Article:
When seeing how much less complicated mutual credit is in comparison to our current system, it makes one wonder why we’ve used currency for as long as we have.

This is what separates mutual credit from the regular banking system.

In the regular banking system, the bank acts as a private intermediary. This is not necessarily an issue in and of itself, as there are even some mutual credit banks which work to keep track of all the ledgers and such, with little to no interest to help pay for their side of the transactions. But when the private banking system becomes interwoven with the government, as it is and must be when dealing with a government-backed currency, it forces citizens to use banks with that currency in order to exist. When someone needs to use a bank’s services just to exist, and they have control of the money supply, it allows that bank room to bloat. And bloat it does! And when it bloats, the supposed intermediary becomes fully capable of doing many things without any accountability at all.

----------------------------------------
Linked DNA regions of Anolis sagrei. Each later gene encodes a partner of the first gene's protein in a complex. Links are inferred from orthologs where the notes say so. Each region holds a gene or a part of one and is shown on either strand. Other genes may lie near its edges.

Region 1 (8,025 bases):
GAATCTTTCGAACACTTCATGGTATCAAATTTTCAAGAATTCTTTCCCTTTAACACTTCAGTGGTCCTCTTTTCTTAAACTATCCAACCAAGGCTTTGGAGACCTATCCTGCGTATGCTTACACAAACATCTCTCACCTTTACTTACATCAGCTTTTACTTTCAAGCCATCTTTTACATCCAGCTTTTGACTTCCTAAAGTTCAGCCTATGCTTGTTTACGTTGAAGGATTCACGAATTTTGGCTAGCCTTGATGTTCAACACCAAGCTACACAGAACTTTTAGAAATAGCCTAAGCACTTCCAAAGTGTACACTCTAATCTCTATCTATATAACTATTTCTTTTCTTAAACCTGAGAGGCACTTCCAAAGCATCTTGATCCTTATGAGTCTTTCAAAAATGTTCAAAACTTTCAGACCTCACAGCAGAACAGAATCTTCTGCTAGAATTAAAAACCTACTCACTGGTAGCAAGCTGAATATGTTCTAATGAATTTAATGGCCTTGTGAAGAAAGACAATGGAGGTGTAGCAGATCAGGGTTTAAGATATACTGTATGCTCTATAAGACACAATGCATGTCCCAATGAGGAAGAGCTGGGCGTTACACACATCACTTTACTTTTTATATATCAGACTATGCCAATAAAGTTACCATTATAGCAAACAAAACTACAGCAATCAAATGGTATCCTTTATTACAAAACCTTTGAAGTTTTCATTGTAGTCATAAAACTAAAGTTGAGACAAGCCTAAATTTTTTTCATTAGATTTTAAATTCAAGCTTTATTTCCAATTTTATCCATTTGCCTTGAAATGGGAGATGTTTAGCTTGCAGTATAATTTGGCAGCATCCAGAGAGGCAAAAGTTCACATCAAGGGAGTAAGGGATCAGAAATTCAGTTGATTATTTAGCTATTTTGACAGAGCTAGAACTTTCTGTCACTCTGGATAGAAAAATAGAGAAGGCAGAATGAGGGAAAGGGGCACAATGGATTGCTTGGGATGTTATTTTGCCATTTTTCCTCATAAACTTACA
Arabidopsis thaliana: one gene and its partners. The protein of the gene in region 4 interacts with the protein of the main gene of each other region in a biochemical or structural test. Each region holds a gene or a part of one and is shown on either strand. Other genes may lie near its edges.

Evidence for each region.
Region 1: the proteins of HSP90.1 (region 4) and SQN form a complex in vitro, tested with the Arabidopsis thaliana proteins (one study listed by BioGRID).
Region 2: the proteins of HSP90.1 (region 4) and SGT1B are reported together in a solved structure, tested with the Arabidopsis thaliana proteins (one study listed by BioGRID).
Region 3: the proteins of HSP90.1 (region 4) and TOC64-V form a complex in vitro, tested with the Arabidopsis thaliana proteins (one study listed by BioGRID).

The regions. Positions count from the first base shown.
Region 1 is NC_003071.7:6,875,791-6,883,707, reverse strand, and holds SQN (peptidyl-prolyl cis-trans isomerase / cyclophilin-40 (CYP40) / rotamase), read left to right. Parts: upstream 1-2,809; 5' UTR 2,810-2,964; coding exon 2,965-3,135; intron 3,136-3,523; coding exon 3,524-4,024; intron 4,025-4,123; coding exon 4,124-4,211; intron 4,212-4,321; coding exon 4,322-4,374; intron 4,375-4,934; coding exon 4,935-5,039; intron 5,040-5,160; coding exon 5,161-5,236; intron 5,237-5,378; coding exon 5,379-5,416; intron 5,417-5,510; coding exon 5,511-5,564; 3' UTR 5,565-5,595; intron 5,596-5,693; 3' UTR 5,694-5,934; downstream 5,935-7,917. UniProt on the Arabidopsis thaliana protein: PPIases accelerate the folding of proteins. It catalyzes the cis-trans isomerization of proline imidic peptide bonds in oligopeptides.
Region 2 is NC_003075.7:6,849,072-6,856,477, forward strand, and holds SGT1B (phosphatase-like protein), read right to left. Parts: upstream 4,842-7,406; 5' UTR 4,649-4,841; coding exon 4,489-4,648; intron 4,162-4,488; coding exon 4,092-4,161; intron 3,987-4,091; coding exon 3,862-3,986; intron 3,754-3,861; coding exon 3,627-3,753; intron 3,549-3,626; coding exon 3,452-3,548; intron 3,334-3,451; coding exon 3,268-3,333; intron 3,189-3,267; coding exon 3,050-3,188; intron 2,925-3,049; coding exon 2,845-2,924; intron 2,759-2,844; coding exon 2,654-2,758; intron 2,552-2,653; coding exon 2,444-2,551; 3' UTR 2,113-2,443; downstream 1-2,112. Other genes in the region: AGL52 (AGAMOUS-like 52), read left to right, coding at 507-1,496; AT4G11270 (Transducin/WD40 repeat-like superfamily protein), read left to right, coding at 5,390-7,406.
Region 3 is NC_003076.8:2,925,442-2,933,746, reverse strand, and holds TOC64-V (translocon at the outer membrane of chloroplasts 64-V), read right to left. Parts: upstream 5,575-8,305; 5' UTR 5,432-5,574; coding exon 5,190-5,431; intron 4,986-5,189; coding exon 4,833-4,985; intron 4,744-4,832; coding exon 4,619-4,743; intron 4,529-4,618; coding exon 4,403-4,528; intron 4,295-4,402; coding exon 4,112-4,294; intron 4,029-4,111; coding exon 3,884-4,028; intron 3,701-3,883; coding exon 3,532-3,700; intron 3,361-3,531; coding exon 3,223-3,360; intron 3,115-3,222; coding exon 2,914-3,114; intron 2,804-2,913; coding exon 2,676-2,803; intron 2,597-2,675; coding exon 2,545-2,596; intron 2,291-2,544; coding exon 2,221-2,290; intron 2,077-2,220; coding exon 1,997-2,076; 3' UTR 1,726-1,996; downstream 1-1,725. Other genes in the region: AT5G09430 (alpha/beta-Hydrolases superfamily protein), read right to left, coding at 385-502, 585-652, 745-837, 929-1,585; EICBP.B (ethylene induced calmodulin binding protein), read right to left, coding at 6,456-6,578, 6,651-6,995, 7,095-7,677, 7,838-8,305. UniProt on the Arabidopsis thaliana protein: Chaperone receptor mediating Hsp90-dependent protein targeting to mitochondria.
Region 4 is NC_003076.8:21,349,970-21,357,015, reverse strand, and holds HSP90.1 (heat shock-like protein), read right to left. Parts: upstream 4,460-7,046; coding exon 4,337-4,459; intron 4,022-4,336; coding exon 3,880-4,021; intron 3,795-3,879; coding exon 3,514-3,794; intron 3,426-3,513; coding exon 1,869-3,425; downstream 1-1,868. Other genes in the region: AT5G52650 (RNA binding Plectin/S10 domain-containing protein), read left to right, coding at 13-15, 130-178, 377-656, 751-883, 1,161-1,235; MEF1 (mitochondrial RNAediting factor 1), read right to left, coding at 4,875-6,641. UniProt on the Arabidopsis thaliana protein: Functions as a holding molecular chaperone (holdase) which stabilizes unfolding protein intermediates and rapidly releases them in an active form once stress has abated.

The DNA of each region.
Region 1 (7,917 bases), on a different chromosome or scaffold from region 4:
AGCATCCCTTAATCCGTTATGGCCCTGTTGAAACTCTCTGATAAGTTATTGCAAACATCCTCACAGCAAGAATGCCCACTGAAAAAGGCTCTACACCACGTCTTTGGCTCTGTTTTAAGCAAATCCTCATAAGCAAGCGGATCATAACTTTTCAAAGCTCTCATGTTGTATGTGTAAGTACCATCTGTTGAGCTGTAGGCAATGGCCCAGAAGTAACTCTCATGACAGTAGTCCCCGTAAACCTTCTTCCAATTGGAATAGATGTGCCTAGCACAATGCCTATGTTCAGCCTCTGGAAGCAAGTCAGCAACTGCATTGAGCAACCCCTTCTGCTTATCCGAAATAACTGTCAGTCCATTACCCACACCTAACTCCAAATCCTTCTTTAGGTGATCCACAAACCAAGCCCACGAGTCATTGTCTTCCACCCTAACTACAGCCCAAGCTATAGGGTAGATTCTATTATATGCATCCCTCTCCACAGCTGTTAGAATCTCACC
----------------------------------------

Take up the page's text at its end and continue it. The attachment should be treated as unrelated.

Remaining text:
It becomes capable of becoming, itself, a for-profit system. When the intermediary between for-profit transactions becomes a for-profit system itself, it needs interest to do so. And when the banks centralize and monopolize, as they do, who is to tell them what they can and cannot do? Who is to say that, as happens with the Federal Reserve on a regular basis, they may not simply make up new money in order to pay themselves? An easy transaction for them, simply adding numbers where they were not, becomes inflation for the rest of us. For those in the lower rungs of society, this becomes especially problematic, as our section of the wealth becomes dwarfed by the supply of it. But this is not as big of a problem for those with more wealth, who still may have a good amount in comparison to the rest of the supply. When this happens, the bankers may simply deal with those with the ability to pay for their interest, continually devouring those profits, inflating even more, and having to deal less and less with the effects of their utter lack of accountability to those on the lower rungs of society.